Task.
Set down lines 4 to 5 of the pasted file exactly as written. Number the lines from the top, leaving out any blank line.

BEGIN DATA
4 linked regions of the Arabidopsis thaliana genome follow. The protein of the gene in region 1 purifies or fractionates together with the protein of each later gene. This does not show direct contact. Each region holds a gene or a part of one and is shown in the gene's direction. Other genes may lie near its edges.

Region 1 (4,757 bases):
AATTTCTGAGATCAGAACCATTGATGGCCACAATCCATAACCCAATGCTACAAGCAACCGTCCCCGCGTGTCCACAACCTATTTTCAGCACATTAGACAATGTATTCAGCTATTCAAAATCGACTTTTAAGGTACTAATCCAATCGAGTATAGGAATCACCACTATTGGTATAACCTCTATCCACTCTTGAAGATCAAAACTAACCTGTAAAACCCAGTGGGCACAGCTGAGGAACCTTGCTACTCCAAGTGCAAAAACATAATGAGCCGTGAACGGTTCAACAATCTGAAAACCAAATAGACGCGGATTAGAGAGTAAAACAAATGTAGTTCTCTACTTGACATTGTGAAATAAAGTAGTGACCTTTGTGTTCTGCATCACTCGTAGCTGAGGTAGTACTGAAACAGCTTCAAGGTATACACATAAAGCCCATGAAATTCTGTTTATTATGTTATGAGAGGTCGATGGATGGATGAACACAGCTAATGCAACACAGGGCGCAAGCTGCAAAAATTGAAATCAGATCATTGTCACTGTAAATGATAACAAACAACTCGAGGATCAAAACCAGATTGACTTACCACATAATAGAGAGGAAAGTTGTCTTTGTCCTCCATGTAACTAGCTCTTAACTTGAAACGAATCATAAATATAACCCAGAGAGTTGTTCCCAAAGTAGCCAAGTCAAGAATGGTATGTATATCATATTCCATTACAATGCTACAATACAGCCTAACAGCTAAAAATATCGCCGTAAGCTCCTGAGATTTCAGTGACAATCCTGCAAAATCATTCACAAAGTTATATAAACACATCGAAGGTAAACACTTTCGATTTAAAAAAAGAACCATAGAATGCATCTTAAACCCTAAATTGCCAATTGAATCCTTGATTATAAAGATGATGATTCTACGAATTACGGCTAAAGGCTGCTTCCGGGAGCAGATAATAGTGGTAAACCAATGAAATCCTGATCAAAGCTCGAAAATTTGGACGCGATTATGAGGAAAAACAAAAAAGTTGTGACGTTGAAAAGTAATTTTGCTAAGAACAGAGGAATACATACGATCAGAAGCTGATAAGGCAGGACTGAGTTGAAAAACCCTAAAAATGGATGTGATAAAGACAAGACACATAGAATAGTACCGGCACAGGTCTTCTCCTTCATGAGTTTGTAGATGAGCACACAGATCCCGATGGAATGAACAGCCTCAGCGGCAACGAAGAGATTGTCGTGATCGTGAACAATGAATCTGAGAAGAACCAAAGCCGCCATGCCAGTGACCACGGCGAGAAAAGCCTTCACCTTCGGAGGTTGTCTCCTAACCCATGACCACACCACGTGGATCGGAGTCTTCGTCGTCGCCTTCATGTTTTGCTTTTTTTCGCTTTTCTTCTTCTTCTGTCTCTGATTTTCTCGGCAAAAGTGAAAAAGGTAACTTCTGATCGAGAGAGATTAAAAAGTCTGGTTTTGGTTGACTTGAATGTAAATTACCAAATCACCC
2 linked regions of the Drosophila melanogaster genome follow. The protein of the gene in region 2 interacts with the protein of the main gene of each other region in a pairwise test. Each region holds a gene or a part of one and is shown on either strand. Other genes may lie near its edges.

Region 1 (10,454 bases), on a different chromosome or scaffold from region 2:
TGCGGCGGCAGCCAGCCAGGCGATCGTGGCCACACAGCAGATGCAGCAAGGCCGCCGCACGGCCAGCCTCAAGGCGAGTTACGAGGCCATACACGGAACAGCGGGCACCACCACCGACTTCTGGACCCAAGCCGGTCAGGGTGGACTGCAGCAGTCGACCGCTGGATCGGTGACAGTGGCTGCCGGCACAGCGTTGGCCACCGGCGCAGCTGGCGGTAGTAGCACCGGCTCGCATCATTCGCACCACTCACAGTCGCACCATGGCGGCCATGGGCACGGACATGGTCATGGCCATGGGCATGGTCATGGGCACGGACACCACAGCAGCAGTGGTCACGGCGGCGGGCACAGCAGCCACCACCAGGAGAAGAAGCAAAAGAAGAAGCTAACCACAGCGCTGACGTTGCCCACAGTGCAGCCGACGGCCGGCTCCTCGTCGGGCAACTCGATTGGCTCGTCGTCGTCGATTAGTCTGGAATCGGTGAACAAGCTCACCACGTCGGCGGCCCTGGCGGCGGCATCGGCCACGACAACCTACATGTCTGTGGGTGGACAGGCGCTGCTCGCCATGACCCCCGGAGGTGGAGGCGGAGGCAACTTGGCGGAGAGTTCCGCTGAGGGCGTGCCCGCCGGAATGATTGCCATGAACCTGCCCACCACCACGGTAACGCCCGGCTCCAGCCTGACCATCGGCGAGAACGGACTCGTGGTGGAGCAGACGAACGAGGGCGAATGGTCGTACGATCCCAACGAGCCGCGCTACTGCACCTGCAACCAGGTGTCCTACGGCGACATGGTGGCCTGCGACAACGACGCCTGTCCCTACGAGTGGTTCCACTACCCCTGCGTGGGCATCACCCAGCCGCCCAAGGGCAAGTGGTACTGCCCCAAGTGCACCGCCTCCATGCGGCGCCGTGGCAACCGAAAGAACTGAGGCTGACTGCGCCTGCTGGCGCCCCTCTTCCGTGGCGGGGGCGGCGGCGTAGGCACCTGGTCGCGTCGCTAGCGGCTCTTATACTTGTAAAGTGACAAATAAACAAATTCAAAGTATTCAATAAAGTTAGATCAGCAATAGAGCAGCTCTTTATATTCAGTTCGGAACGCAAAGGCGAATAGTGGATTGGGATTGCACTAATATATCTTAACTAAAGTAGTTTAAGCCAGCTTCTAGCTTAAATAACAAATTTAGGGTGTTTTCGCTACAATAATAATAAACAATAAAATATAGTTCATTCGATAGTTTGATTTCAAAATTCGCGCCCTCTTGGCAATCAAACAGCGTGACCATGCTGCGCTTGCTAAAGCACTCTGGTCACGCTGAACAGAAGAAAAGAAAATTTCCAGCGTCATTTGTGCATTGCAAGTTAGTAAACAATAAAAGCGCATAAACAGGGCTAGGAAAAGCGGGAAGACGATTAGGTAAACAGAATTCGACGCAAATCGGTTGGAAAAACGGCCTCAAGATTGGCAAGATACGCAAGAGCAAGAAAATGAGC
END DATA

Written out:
2 linked regions of the Drosophila melanogaster genome follow. The protein of the gene in region 2 interacts with the protein of the main gene of each other region in a pairwise test. Each region holds a gene or a part of one and is shown on either strand. Other genes may lie near its edges.

Region 1 (10,454 bases), on a different chromosome or scaffold from region 2: